I like Sauber. I remember the days as far back as Jean Alesi, then names like Kimi Raikkonen, Felipe Massa and even Sebastian Vettel spent time with the team scrapping it out with the big boys and really making a show of it at times. The team history reads like a who’s who of F1 with a gaggle of recognizable names, sponsors and team partnerships including big boys like BMW, Mercedes, Petronas, Ford and others. It’s fun to cheer on a small, under-funded team. It’s the whole ‘David and Goliath‘ things – we all like to root for the underdog. Except when the underdog gets infected with the rabies.
In this case Sauber is suffering from the rabies of greed, ignorance and stupidity, and a public relations fail that they just keep making worse.
We all know the story. In brief, Sauber signed to many drivers, and all of them pay-to-play drivers. They signed 4 drivers as a matter of fact for just two seats in F1 rides for 2015. In the end, Sauber was forced to choose 2 of those 4 for their drivers for 2015,and wouldn’t you know,m they chose the two that paid the most money to drive.
Up to this point, I have no fault against Sauber. When you are struggling financially, as all smaller teams are, you take money where you can get it, with the hopes that these young drivers with money would turn out to have half a much talent as they had cash. While this is a much debated and sometimes maligned practice, let’s face it – sometimes it pays off. While many pay drivers have gone on to have respectable careers, some drivers that got their start by paying to drive turned out to have fantastic careers: Niki Lauda, Michael Schumacher and Fernando Alonso just to name a few. I don;t even have such an issue with Sauber signing 4 drivers really. You sing what you think is a good deal, and a better one comes along. In life, this is a real bummer and you put a great deal of credence into integrity and ‘doing the right thing’. In business however, the weight of philosophical rights or wrongs is lighter, and so decisions are based more on value and less on morality. But, so sign 4 drivers, taking their money, and then not giving that money back after you no longer required their services is just worng. Not just morally, but legally. At least in the minds of both European and Australian Courts.
Here’s where the PR issues come to the front page.
We all got to see this playout at the track this past weekend at Albert Park. Some news of the Sauber/Giedo van der Garde lawsuit was in our faces each day, with updates coming almost hourly. Sauber was ordered that they must permit van der Garde to drive at the race. In the end, as this has been ground out in the media already, the courts ruled in favor of Giedo van der Garde on every account, and rather than force Sauber to allow him to drive, in a last minute agreement, van der Garde acquiesced on the plea to drive, and putting the fans and F1 in general in front of himself, came to a settlement allowing Sauber to race with other drivers. Good on van der Garde. Here’s what he had to say,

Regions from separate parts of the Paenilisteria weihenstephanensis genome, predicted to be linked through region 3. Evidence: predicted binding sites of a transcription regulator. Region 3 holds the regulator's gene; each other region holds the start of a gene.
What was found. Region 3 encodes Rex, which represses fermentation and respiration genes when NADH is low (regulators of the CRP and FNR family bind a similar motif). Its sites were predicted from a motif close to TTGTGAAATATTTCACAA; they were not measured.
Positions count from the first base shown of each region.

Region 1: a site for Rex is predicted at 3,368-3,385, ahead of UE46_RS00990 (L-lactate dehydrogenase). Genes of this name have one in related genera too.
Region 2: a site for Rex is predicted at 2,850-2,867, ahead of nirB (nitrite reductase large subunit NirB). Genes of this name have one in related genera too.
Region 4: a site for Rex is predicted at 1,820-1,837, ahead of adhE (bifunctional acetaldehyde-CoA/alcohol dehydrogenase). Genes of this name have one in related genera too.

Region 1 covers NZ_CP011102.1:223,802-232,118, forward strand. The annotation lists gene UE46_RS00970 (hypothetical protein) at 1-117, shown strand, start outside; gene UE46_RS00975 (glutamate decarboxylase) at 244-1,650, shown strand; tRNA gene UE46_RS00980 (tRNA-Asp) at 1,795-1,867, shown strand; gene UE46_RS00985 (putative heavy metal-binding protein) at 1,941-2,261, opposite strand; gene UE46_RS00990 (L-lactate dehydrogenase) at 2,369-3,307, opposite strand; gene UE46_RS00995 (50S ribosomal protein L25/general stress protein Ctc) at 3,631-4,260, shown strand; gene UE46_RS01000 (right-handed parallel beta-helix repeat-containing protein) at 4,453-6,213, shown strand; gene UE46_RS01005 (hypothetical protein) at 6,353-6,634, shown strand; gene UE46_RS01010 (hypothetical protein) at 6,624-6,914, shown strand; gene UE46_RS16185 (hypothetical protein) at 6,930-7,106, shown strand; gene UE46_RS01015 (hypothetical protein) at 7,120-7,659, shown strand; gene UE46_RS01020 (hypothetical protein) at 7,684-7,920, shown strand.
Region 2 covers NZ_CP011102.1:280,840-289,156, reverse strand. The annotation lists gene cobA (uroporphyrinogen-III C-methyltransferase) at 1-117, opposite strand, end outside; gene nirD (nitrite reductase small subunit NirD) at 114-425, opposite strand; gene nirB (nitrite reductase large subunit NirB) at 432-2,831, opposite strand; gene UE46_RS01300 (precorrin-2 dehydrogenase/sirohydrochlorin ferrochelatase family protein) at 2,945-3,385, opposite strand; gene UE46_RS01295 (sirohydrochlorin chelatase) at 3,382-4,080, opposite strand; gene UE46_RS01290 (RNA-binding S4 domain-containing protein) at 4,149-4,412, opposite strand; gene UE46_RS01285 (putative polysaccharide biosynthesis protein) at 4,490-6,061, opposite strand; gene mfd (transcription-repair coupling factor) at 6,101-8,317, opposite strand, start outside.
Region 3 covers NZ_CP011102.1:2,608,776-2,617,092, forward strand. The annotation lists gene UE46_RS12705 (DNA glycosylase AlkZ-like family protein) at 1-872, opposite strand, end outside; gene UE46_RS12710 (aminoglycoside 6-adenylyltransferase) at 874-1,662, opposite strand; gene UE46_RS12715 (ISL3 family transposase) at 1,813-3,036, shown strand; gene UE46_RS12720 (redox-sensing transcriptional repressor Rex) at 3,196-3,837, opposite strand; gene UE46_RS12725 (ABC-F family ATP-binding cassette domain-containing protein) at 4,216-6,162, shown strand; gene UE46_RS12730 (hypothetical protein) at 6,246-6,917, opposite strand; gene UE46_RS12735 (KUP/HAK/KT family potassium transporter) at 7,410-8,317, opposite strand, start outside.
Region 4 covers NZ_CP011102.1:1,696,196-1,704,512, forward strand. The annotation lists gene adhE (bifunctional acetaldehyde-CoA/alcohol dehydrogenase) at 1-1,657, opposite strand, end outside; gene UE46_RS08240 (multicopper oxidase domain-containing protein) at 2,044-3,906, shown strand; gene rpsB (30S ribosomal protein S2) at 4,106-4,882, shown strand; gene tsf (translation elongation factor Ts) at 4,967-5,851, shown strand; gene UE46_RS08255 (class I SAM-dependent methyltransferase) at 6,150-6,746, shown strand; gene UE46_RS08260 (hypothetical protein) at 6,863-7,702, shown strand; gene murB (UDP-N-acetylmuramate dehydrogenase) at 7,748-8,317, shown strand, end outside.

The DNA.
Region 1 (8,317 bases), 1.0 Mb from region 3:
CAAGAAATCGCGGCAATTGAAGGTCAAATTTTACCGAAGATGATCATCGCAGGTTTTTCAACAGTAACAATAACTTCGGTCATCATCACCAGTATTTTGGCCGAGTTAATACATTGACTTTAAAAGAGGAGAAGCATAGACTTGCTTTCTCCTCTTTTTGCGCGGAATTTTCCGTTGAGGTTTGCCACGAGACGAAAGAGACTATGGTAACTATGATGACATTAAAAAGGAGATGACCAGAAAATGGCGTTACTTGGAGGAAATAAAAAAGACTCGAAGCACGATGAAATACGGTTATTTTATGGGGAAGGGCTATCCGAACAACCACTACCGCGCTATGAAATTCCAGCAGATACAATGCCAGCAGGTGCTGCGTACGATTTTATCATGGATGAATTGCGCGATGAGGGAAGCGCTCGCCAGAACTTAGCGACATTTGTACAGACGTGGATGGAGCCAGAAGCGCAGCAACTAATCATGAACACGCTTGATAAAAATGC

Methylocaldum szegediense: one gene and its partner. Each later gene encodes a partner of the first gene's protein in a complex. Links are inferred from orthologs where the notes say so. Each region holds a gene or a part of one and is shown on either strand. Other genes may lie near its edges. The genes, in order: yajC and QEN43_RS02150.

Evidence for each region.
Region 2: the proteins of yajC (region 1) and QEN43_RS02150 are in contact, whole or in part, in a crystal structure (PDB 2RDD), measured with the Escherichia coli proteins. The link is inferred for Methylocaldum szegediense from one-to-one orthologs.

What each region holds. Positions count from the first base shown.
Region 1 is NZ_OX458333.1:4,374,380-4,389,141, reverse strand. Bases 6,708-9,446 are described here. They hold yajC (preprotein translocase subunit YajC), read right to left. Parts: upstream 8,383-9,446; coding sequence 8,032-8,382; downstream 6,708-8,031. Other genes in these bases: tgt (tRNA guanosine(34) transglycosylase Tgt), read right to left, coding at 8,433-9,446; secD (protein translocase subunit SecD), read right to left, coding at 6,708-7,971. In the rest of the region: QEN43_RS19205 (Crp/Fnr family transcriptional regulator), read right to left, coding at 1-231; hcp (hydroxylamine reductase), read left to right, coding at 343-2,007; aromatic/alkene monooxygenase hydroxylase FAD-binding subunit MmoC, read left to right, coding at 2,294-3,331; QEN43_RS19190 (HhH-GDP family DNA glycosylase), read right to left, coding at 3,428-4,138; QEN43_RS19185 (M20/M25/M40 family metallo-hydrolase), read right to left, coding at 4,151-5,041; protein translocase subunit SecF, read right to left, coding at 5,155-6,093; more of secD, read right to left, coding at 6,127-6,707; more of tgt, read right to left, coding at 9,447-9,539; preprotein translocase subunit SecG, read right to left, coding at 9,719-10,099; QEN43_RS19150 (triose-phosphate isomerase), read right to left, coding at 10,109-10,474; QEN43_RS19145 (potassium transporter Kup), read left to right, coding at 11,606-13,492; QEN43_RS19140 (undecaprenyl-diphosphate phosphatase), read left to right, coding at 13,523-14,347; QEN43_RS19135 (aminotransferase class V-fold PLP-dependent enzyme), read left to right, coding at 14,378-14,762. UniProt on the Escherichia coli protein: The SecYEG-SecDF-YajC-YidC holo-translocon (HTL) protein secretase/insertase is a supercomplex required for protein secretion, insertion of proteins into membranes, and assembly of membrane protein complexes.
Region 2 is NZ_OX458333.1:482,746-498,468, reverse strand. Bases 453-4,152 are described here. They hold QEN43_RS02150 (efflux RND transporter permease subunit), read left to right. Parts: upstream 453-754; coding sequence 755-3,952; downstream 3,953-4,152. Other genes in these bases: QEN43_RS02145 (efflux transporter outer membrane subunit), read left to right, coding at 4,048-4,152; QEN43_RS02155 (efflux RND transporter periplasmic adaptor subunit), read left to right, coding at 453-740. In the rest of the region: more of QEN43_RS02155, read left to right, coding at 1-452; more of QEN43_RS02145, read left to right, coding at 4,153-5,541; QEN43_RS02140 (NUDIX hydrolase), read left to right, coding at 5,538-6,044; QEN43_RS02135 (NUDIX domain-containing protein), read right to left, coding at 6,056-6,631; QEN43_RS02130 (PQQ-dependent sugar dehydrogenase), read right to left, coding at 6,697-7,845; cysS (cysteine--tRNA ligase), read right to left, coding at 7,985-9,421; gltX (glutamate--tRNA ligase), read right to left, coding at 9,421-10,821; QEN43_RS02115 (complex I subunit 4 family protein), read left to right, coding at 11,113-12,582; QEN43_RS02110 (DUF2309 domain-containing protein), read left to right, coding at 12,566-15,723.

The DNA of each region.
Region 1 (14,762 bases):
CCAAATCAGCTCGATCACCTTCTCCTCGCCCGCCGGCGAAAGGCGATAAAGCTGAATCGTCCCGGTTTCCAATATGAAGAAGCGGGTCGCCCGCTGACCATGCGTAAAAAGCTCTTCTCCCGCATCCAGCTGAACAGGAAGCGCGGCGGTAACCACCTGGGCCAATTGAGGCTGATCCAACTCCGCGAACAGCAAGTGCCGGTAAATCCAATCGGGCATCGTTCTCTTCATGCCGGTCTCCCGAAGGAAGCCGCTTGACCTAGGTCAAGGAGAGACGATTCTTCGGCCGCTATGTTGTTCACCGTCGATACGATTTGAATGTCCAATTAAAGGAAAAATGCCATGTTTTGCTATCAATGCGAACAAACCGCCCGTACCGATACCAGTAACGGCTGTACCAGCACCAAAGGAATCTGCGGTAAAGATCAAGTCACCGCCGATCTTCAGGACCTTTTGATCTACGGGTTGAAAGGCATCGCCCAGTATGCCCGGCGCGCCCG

“To push on against this determination might have brought down the team, it would most certainly have wrecked the opening Grand Prix in Melbourne because the team´s cars would have been seized by the court, it may have ruined the careers of two young drivers Marcus Ericsson and Felipe Nasr. Possibly the team´s directors would even be taken into custody.”
However, like the adage goes, ‘no good deed goes unpunished’. After all the dust settled in Australia, Giedo van der Garde released a statement on his Facebook page that explains his side of the story. In spite of his obvious passion in the statement, van der Garde was concise and polite.
To the utter surprise of virtually everyone that has any involvement with Formula 1 Racing, Sauber released a counter-statement. To read it boggles the mind. In part, Sauber says:
“We don’t know about Giedo’s intentions. He may try to present himself as a winner, while we had actually hoped to come to rest after our agreement. Giedo decided to take a different approach – the reasoning behind we cannot understand.”
You can’t understand?? He may try to present himself as a winner?? Are you serious? Sauber – take note: You wronged this man in every way. Every Court that adjudicated this case ruled in his favor. He IS in fact the winner, and you must pay (unspecified) funds to make reparations in this case. That, by definition of law, makes van der Garde the Winner, and Dauber the Loser. And releasing this sad statement, makes you an even BIGGER loser.
The fans responded quickly, and viciously. It did not take long for the feelings of the fans to be known:
“There is a tremendous lack of professionalism from Sauber in this post. They are trying to put the blame on Giedo.”
“An expexted comment; take your responsibility, you did things the wrong way. His accusations are completely justified, he is a passionate driver and he thought he had a chance to race with you, since he had a contract. I’ve lost a lot of respect for Sauber, you can’t treat people like this.”
‘You took his money to keep the team alive,then ditched him for 2 drivers with more money,what did you expect?’
‘Your team stole his money (giedo’s, adrian’s, and simona’s) and then act like you did nothing wrong? Are you kidding me? You screwed over two drivers last year because YOUR management couldn’t find sponsorship money, but you blame it on the drivers when they come back asking for what is rightfully theirs? Unbelievable that your management is this delusional.’
And finally this:
“It’s what happens when you sign four drivers for two cars you greedy dicks!“
Sauber – you have much to learn, and we are disappointed in you. We expected better.